>
>
>>Why cast it to an (int **),

>
>
> To get a pointer to the i'th int *.
>
>
>>Please correct me if i'm wrong here.

>
>
> The cast to int ** is correct, but doesn't help you solve your void **
> problem.
>


Thanks. That clarified part of my question.

>The cast to void ** is an error because there is no guarantee that an
>int ** can be copied to a void ** without loss of information.


The malloc just allocated enough space for 10 (int *) pointers.
The pointers themselves are not pointing to valid memory. So If I cast
simp_struct->buffer finally to a void **(after the cast to an int **)
and pass it to a function which allocates some momory and points these
int *'s to valid memory, am I not doing the right thing ? Where is the
loss of information happening ?

Rgds.
Mirage
 
Reply With Quote
 
Richard Heathfield
Guest
Posts: n/a
 
      04-21-2006
Twister said:

> Richard Heathfield wrote:
>
> >The cast to void ** is an error because there is no guarantee that an
> >int ** can be copied to a void ** without loss of information.

>
> The malloc just allocated enough space for 10 (int *) pointers.


Yes.

> The pointers themselves are not pointing to valid memory.


Right.

> So If I cast
> simp_struct->buffer finally to a void **(after the cast to an int **)
> and pass it to a function which allocates some momory and points these
> int *'s to valid memory, am I not doing the right thing ?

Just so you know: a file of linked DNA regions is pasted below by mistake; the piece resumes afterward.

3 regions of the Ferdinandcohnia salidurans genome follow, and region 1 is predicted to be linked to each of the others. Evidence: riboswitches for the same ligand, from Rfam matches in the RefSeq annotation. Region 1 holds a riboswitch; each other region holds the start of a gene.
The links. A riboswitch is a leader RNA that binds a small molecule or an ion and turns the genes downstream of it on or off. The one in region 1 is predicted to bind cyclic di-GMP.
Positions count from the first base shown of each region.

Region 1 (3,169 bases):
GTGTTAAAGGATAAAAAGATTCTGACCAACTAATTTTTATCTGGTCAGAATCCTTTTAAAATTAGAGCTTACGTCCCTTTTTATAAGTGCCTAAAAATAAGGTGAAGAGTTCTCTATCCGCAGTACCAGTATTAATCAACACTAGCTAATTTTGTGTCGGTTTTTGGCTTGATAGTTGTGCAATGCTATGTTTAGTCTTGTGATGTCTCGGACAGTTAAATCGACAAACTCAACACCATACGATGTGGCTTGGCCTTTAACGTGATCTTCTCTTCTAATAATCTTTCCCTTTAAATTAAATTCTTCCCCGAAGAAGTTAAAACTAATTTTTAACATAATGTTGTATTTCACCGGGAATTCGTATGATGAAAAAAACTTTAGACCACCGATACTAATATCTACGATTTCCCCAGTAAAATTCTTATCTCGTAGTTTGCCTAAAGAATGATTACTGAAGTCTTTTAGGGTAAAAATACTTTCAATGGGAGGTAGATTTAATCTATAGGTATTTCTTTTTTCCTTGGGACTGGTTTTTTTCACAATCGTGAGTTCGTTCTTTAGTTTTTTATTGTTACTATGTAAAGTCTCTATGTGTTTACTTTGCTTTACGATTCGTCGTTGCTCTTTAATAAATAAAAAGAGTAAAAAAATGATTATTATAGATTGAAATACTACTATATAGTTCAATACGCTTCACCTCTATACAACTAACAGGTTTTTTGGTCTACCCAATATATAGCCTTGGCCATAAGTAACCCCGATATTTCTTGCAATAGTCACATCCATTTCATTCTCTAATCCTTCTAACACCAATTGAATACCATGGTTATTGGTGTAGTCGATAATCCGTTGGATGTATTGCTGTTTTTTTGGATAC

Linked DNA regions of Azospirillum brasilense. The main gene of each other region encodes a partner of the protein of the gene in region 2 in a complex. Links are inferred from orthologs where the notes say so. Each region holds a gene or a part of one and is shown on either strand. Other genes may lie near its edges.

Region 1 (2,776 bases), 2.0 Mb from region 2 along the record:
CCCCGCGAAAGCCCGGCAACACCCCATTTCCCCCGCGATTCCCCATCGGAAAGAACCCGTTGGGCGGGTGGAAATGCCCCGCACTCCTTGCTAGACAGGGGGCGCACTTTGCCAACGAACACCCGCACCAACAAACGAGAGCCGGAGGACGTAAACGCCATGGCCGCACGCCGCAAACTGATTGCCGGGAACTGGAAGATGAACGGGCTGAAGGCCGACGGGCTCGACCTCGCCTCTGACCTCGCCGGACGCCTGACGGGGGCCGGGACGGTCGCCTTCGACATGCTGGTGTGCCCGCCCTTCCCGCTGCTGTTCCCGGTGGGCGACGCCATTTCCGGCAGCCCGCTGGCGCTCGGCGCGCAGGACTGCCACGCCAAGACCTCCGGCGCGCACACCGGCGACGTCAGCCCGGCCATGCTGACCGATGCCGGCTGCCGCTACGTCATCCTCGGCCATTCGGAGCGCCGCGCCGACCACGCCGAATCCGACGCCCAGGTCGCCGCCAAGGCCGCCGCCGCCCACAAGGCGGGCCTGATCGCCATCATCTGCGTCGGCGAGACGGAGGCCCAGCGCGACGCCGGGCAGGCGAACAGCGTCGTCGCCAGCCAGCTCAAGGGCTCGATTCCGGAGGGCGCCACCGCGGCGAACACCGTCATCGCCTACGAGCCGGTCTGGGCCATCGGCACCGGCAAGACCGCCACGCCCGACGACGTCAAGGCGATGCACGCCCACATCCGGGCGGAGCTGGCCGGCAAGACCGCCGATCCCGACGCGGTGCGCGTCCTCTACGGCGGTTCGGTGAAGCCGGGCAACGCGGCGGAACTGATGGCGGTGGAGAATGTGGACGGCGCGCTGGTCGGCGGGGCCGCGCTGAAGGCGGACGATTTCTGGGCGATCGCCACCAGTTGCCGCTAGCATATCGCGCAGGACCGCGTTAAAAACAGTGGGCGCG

No, I'm afraid not.

> Where is the loss of information happening ?


There's no guarantee that information is lost. There's just no guarantee
that it's not lost! Either could happen. In other words, it might "work"
just fine on your development machine - and then break on some other box.

The problem is that, whilst the Standard guarantees that you can use void *
to store any object pointer (without loss of information), it doesn't offer
the same guarantee for void **.

--
Richard Heathfield
"Usenet is a strange place" - dmr 29/7/1999
http://www.cpax.org.uk
email: rjh at above domain (but drop the www, obviously)
 
Reply With Quote
 
 
 
Reply

Thread Tools

Posting Rules
You may not post new threads
You may not post replies
You may not post attachments
You may not edit your posts

BB code is On
Smilies are On
[IMG] code is On
HTML code is Off
Trackbacks are On
Pingbacks are On
Refbacks are Off


Similar Threads
Thread Thread Starter Forum Replies Last Post
what is the difference, void func(void) and void fucn() noblesantosh@yahoo.com C Programming 5 07-22-2005 04:38 PM
"void Method()" vs "void Method(void)" Ollej Reemt C++ 7 04-22-2005 03:47 AM
Casting const void * into void * Enrico `Trippo' Porreca C Programming 14 06-04-2004 03:30 PM
[Slightly OT] Casting non-void function results to void in modern compilers. David M. Wilson C Programming 8 01-07-2004 07:32 AM
`void **' revisited: void *pop(void **root) Stig Brautaset C Programming 15 10-28-2003 09:03 AM



Advertisments